Water quality a homeowner issue

Homeowners can find solutions for pollution worries

-by Liam McGurl, originally posted on July 8, 2016


For new homeowners, there’s a lot to think about: Do the kitchen and bathrooms need updating? How high are the taxes? What about the school district? — the list seems never-ending. But there’s one consideration in homeownership that’s easily overlooked but extremely important: safe, drinkable water.

From Hoosick Falls to Flint, Mich., water contamination has become a national headline. Jeff Beyer, a local home inspector, says that publicity has spurred a growing number of people to request analyses of their water sources, private and public.

Most inspections only test for bacteria, according to Beyer, who owns Beyer Protection Professional Home Inspections in Saratoga Springs. Beyer added that when buyers purchase a home they are required to run basic water analyses as part of their home inspections, which cost around $100 along with the home inspection fee.

“The main component of a water test is looking for bacteria,” Beyer said. “Usually the form of bacteria that shows up first is coliform. They refer to that as an indicator bacteria.”

According to the state Health Department‘s website, not all kinds of coliform cause disease. However, if it is present in your water supply, further tests are necessary to determine its source and the proper method to remove it.

Beyer explained that people can adapt to some types of coliform. However, he added that an issue may arise for those purchasing a home with a well, as their bodies may not be able to adapt to the new level of bacteria in the water. According to Beyer, this sort of water contamination is most commonly caused by the lack of a sanitary cap on a homeowner’s well.

Beyer added that homeowners using private wells should first evaluate the security of their well caps if their water tests positive for contaminants.

For both those on private and public water systems, he said that further issues can be resolved through at-home water tests, in-depth laboratory tests or the installation of a filtration system.

Home testing kits are easy to find at hardware stores. One, the H2O OK Plus Complete Water Analysis Kit, available for purchase at a number of home improvement stores, offers 23 drinking water quality tests — examining for common contaminants, such as lead, coliform bacteria and pesticides.

Detailed water analyses can be conducted by an number of labs in the Capital Region. CNA Environmental, a Ballston Spa-based laboratory, offers five basic water-testing packages, ranging from $36 to $167. After the $167-level package, pricing increases depending on the specific contaminants being tested for.

Both Beyer and Damian Constantine, a sales associate for Culligan, a water treatment products company, said that a filtration system is a homeowner’s best option for ensuring water quality. “A detailed test is a snapshot in time,” Constantine said. “If your real worry is protection, then you should have a system regardless.”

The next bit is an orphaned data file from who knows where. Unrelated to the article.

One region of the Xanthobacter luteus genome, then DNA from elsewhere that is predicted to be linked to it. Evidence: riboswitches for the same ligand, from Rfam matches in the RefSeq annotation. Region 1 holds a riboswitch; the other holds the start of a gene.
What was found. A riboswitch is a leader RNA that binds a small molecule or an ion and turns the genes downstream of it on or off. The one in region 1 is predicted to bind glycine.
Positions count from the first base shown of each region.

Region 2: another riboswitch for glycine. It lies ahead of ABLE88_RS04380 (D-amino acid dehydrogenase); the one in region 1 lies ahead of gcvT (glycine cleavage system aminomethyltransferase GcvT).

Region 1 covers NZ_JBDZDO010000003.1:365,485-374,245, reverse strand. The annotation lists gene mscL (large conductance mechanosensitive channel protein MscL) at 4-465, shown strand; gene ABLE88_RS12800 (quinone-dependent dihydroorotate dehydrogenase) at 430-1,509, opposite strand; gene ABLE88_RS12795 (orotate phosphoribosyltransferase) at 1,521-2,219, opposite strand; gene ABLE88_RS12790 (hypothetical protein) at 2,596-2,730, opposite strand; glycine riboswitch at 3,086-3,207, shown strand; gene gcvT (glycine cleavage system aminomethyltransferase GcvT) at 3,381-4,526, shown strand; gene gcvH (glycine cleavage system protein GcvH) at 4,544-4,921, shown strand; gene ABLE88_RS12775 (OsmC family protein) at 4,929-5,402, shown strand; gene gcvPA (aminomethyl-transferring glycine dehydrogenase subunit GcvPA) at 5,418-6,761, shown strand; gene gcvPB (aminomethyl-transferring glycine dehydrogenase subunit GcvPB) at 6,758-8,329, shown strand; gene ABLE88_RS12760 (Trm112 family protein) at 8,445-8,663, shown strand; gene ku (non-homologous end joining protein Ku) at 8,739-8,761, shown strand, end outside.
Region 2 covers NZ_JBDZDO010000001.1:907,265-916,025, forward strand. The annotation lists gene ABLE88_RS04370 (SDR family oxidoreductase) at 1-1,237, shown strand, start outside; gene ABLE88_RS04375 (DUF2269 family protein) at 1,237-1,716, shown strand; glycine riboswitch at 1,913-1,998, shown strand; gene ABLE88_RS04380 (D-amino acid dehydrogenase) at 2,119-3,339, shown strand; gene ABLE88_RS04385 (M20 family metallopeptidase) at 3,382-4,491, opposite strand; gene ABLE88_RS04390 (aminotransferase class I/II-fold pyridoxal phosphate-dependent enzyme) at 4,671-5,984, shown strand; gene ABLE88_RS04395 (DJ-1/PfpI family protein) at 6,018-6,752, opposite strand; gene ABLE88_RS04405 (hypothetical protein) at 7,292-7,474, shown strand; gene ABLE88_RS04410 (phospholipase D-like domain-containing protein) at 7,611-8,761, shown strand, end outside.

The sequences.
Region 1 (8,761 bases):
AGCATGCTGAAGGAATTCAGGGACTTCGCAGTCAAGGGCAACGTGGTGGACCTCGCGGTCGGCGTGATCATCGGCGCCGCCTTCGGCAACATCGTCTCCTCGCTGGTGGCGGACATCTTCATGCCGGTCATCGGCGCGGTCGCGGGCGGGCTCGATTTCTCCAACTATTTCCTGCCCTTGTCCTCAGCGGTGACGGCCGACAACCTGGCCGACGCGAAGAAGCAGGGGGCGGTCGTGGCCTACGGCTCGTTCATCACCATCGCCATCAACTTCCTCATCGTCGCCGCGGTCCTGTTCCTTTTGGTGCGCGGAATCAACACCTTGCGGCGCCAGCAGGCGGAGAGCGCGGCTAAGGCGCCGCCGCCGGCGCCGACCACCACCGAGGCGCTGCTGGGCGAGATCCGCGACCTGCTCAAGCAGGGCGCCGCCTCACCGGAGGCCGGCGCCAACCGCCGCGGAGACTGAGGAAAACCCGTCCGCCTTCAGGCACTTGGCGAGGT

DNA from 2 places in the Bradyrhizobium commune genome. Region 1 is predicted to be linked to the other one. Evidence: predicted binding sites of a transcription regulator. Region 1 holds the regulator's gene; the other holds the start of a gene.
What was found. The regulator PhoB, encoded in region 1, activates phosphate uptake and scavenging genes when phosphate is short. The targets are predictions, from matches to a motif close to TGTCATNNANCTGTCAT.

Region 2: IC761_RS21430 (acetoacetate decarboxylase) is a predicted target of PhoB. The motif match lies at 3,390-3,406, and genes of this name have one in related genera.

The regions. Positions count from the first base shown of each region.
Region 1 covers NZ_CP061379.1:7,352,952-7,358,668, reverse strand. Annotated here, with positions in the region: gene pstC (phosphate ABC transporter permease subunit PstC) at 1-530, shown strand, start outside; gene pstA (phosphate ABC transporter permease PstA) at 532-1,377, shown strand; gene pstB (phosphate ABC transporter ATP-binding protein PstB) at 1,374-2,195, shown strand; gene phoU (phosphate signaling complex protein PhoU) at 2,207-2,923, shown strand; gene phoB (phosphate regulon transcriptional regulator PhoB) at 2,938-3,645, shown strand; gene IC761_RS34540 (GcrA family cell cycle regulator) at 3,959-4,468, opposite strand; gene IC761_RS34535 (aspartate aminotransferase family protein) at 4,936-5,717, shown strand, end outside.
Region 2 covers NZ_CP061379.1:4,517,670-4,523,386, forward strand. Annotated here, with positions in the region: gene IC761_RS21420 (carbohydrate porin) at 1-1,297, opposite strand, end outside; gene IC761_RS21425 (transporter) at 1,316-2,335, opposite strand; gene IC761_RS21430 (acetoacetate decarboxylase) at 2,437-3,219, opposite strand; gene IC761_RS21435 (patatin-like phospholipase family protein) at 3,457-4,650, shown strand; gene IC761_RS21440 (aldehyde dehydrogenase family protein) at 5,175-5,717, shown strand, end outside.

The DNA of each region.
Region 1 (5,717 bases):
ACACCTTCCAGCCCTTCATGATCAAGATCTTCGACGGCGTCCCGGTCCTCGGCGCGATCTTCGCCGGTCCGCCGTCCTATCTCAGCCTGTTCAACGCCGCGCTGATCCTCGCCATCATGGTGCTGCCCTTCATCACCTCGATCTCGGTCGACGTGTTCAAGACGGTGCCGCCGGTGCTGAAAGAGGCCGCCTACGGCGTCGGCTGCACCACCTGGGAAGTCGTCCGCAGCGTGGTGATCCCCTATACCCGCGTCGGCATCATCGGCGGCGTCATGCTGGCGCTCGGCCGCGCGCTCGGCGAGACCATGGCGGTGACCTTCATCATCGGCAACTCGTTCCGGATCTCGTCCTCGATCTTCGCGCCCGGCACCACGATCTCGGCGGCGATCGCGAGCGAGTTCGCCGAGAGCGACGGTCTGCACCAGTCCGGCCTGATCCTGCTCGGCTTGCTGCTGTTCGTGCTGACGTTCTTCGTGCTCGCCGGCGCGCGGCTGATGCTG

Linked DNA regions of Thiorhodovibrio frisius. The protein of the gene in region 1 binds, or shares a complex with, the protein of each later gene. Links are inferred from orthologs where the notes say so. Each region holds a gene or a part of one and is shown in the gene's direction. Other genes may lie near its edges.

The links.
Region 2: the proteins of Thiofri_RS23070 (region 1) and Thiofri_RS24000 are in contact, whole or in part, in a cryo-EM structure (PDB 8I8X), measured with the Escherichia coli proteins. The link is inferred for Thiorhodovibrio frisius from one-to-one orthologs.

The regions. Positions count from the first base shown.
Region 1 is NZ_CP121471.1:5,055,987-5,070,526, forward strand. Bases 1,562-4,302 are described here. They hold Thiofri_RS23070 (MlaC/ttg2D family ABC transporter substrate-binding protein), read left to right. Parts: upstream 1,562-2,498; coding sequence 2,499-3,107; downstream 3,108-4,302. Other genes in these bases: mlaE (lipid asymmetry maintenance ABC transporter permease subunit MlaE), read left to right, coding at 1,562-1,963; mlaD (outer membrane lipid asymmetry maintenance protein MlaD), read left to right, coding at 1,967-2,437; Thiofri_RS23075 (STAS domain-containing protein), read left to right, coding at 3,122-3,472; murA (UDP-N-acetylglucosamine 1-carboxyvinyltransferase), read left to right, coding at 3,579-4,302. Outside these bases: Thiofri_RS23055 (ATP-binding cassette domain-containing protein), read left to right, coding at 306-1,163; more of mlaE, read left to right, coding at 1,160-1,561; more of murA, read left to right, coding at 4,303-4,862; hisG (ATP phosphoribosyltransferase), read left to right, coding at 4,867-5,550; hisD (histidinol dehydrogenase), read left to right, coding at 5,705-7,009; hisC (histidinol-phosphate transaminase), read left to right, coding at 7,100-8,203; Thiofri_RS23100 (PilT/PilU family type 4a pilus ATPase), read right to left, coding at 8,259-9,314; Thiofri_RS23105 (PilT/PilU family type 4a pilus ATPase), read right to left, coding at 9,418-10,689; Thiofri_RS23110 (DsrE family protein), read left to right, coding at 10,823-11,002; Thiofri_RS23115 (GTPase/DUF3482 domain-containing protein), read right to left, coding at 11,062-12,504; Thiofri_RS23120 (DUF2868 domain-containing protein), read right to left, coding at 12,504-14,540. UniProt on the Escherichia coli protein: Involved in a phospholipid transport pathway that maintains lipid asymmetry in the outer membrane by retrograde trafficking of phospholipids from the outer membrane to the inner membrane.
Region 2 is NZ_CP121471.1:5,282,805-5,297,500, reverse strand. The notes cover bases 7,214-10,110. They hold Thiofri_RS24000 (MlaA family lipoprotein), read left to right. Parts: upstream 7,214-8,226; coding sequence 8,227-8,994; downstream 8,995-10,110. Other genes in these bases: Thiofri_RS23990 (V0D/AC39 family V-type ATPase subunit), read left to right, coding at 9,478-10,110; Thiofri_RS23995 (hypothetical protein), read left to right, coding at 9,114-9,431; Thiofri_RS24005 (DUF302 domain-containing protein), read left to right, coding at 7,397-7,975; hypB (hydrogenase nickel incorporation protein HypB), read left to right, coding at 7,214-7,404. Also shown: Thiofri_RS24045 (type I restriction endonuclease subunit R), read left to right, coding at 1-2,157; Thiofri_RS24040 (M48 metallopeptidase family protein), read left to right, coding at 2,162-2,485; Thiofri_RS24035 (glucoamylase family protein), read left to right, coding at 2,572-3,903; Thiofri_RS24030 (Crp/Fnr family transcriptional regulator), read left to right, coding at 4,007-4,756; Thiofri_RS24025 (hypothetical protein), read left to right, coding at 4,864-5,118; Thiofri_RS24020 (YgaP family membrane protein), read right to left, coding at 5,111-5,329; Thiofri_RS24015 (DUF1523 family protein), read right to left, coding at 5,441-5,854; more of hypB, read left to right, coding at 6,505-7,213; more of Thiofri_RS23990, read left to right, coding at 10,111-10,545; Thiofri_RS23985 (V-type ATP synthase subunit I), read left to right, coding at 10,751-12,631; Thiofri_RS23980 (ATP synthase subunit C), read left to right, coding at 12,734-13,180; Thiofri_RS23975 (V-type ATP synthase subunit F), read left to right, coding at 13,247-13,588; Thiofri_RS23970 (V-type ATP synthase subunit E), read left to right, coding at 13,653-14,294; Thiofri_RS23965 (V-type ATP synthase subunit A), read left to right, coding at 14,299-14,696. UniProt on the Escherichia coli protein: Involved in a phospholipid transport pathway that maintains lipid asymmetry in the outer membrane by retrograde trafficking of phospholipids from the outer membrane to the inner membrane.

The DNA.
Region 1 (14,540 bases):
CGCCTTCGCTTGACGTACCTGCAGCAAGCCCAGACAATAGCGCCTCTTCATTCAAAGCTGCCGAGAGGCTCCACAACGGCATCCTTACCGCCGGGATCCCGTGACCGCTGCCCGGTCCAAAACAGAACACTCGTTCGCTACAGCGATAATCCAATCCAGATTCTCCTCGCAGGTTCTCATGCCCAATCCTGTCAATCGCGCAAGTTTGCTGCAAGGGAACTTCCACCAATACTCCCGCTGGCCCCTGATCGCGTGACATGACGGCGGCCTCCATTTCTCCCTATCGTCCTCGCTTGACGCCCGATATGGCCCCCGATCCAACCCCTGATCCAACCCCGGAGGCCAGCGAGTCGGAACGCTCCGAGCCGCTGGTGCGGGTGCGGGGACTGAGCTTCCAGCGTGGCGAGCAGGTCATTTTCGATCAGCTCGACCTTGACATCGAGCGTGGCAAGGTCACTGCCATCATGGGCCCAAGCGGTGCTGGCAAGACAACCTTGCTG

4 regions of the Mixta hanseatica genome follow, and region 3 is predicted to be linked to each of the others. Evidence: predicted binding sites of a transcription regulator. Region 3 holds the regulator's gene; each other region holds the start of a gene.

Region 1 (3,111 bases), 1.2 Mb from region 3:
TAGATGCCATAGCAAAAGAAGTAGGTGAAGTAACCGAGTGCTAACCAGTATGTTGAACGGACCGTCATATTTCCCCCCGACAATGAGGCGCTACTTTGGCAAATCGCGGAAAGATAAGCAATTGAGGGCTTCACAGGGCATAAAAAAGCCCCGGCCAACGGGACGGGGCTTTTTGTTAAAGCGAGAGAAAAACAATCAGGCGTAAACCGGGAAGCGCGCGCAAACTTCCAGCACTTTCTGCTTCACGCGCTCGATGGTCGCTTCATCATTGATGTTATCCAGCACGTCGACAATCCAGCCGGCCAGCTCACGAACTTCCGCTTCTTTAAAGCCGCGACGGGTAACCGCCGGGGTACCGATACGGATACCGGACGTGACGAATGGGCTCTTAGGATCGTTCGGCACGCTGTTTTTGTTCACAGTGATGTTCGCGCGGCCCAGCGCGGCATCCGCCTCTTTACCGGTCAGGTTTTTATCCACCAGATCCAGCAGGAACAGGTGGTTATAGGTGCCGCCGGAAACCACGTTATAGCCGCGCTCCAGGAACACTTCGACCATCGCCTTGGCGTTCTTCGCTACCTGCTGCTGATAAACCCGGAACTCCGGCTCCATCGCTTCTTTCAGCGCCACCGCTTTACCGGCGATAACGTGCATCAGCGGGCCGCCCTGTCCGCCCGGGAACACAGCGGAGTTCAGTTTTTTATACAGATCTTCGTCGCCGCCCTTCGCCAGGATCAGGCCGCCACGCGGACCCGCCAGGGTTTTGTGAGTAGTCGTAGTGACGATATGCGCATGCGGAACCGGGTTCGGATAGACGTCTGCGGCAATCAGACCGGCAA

Residents relying on municipal water supplies can take some comfort in their municipality’s annual drinking water quality report, said Joe Coffey, the commissioner of the Albany Department of Water and Water Supply. The reports are released to the public each year. Albany’s is available for viewing at albanyny.gov and lists the containments tested for, such as chloride, sulfate, barium and manganese, at the city’s Alcove Reservoir.

“It has a wide array of chemistry, chemical analysis, microbiology that we summarize if there are any exceedances of the maximum contaminant level,” Coffey said. “We have had none in the city of Albany.”

According to Coffey, the city also has a corrosion control program that “significantly limits the potential of lead to leach out.”

The city’s 2015 lead and copper compliance test illuminates the effectiveness of this program.

“We actual sample maybe 70 distribution samples when we do our lead and copper [test],” Coffey said. “We’ve found those to be in compliance with the lead and copper standards.”

Still, he said, he will refer residents who have concerns about water quality to a laboratory certified by the Environmental Laboratory Approval Program (ELAP).

Those with private water wells are advised by the state Health Department and the U.S. Centers for Disease Control and Prevention to have their water tested annually, preferably at an ELAP lab.

However, all tests — whether performed at home or in a lab — have their limits, warns Liz Moran, a water and natural resources associate for Albany-based Environmental Advocates of New York. She said tests fail to check for thousands of other possible contaminants in residents’ water systems.

“There are over 80,000 chemicals that are on the market now that are unregulated,” Moran said. “At-home tests — things that are provided to people that own private wells — only test for certain things. At the end of the day, there are so many chemicals that can be out there.”

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